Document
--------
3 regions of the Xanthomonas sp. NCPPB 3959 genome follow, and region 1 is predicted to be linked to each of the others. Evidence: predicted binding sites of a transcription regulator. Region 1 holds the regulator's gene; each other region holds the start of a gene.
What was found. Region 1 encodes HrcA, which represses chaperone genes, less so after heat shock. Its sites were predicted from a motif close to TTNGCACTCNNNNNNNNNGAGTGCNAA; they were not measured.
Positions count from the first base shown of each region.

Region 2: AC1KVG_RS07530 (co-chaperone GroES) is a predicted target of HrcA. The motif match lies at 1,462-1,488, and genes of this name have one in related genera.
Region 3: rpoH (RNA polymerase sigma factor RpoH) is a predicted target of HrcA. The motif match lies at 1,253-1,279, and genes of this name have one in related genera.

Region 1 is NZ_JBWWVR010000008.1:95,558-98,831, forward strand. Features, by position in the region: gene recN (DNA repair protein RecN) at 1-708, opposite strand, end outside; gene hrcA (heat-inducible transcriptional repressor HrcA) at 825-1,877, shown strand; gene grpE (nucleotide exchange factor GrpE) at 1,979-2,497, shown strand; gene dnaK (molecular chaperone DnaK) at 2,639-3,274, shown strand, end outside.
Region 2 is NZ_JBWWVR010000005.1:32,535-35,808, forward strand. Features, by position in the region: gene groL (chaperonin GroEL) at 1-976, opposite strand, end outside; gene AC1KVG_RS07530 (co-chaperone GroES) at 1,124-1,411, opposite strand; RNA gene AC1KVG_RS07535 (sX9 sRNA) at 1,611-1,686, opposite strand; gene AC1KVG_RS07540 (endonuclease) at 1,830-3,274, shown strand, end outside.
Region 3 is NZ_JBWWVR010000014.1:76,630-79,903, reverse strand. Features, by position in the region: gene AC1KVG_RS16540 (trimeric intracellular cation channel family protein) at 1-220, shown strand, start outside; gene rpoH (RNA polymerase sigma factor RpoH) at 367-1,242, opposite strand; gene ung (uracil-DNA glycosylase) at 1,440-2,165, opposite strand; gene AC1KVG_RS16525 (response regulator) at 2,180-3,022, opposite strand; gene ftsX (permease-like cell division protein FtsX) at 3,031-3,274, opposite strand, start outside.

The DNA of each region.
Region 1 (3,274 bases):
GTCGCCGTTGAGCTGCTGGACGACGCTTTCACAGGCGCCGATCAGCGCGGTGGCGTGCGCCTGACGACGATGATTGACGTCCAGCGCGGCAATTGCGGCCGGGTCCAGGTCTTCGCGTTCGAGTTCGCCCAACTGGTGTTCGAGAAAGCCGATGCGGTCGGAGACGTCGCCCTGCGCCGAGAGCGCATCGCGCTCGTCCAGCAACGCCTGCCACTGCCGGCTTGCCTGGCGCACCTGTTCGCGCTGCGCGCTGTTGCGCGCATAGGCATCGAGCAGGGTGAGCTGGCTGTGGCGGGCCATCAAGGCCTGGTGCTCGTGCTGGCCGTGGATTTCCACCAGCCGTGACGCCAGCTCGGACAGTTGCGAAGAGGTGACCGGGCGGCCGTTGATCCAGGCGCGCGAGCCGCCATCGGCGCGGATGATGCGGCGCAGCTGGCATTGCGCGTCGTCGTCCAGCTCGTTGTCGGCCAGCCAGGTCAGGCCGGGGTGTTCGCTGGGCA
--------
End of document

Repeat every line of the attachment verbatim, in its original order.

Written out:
3 regions of the Xanthomonas sp. NCPPB 3959 genome follow, and region 1 is predicted to be linked to each of the others. Evidence: predicted binding sites of a transcription regulator. Region 1 holds the regulator's gene; each other region holds the start of a gene.
What was found. Region 1 encodes HrcA, which represses chaperone genes, less so after heat shock. Its sites were predicted from a motif close to TTNGCACTCNNNNNNNNNGAGTGCNAA; they were not measured.
Positions count from the first base shown of each region.

Region 2: AC1KVG_RS07530 (co-chaperone GroES) is a predicted target of HrcA. The motif match lies at 1,462-1,488, and genes of this name have one in related genera.
Region 3: rpoH (RNA polymerase sigma factor RpoH) is a predicted target of HrcA. The motif match lies at 1,253-1,279, and genes of this name have one in related genera.

Region 1 is NZ_JBWWVR010000008.1:95,558-98,831, forward strand. Features, by position in the region: gene recN (DNA repair protein RecN) at 1-708, opposite strand, end outside; gene hrcA (heat-inducible transcriptional repressor HrcA) at 825-1,877, shown strand; gene grpE (nucleotide exchange factor GrpE) at 1,979-2,497, shown strand; gene dnaK (molecular chaperone DnaK) at 2,639-3,274, shown strand, end outside.
Region 2 is NZ_JBWWVR010000005.1:32,535-35,808, forward strand. Features, by position in the region: gene groL (chaperonin GroEL) at 1-976, opposite strand, end outside; gene AC1KVG_RS07530 (co-chaperone GroES) at 1,124-1,411, opposite strand; RNA gene AC1KVG_RS07535 (sX9 sRNA) at 1,611-1,686, opposite strand; gene AC1KVG_RS07540 (endonuclease) at 1,830-3,274, shown strand, end outside.
Region 3 is NZ_JBWWVR010000014.1:76,630-79,903, reverse strand. Features, by position in the region: gene AC1KVG_RS16540 (trimeric intracellular cation channel family protein) at 1-220, shown strand, start outside; gene rpoH (RNA polymerase sigma factor RpoH) at 367-1,242, opposite strand; gene ung (uracil-DNA glycosylase) at 1,440-2,165, opposite strand; gene AC1KVG_RS16525 (response regulator) at 2,180-3,022, opposite strand; gene ftsX (permease-like cell division protein FtsX) at 3,031-3,274, opposite strand, start outside.

The DNA of each region.
Region 1 (3,274 bases):
GTCGCCGTTGAGCTGCTGGACGACGCTTTCACAGGCGCCGATCAGCGCGGTGGCGTGCGCCTGACGACGATGATTGACGTCCAGCGCGGCAATTGCGGCCGGGTCCAGGTCTTCGCGTTCGAGTTCGCCCAACTGGTGTTCGAGAAAGCCGATGCGGTCGGAGACGTCGCCCTGCGCCGAGAGCGCATCGCGCTCGTCCAGCAACGCCTGCCACTGCCGGCTTGCCTGGCGCACCTGTTCGCGCTGCGCGCTGTTGCGCGCATAGGCATCGAGCAGGGTGAGCTGGCTGTGGCGGGCCATCAAGGCCTGGTGCTCGTGCTGGCCGTGGATTTCCACCAGCCGTGACGCCAGCTCGGACAGTTGCGAAGAGGTGACCGGGCGGCCGTTGATCCAGGCGCGCGAGCCGCCATCGGCGCGGATGATGCGGCGCAGCTGGCATTGCGCGTCGTCGTCCAGCTCGTTGTCGGCCAGCCAGGTCAGGCCGGGGTGTTCGCTGGGCA